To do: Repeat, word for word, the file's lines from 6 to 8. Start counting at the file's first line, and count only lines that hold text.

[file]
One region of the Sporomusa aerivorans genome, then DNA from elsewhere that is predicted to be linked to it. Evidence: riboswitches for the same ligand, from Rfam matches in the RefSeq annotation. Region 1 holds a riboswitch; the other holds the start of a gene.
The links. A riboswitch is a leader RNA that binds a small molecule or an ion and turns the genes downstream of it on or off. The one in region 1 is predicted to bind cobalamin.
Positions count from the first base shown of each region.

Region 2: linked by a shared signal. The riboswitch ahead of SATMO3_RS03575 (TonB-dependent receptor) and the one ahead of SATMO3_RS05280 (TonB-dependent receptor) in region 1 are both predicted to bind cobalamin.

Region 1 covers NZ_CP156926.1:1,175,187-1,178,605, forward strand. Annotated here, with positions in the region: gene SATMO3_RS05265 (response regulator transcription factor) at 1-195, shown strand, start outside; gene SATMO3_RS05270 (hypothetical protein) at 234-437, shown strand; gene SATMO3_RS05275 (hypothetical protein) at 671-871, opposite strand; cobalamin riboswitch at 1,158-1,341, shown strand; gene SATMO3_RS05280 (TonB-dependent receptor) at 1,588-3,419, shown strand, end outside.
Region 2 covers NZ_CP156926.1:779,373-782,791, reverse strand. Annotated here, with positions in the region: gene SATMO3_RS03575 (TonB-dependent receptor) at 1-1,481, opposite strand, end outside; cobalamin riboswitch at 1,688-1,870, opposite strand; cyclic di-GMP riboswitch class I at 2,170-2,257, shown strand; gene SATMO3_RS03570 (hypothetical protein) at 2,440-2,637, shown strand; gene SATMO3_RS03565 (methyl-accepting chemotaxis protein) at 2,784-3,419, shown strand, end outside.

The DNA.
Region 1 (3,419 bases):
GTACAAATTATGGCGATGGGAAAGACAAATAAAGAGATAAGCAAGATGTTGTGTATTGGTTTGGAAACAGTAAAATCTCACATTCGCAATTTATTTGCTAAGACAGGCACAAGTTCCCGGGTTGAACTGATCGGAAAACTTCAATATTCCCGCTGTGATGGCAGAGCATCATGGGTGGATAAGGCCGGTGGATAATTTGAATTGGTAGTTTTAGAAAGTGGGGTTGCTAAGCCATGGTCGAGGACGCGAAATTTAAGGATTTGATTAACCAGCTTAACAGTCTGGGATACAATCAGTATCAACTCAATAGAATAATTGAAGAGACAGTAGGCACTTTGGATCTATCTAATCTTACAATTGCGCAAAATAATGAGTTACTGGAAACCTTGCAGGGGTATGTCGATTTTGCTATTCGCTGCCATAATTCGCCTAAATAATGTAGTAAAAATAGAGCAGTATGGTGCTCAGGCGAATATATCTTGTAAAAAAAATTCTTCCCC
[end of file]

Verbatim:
Region 2 covers NZ_CP156926.1:779,373-782,791, reverse strand. Annotated here, with positions in the region: gene SATMO3_RS03575 (TonB-dependent receptor) at 1-1,481, opposite strand, end outside; cobalamin riboswitch at 1,688-1,870, opposite strand; cyclic di-GMP riboswitch class I at 2,170-2,257, shown strand; gene SATMO3_RS03570 (hypothetical protein) at 2,440-2,637, shown strand; gene SATMO3_RS03565 (methyl-accepting chemotaxis protein) at 2,784-3,419, shown strand, end outside.

The DNA.
Region 1 (3,419 bases):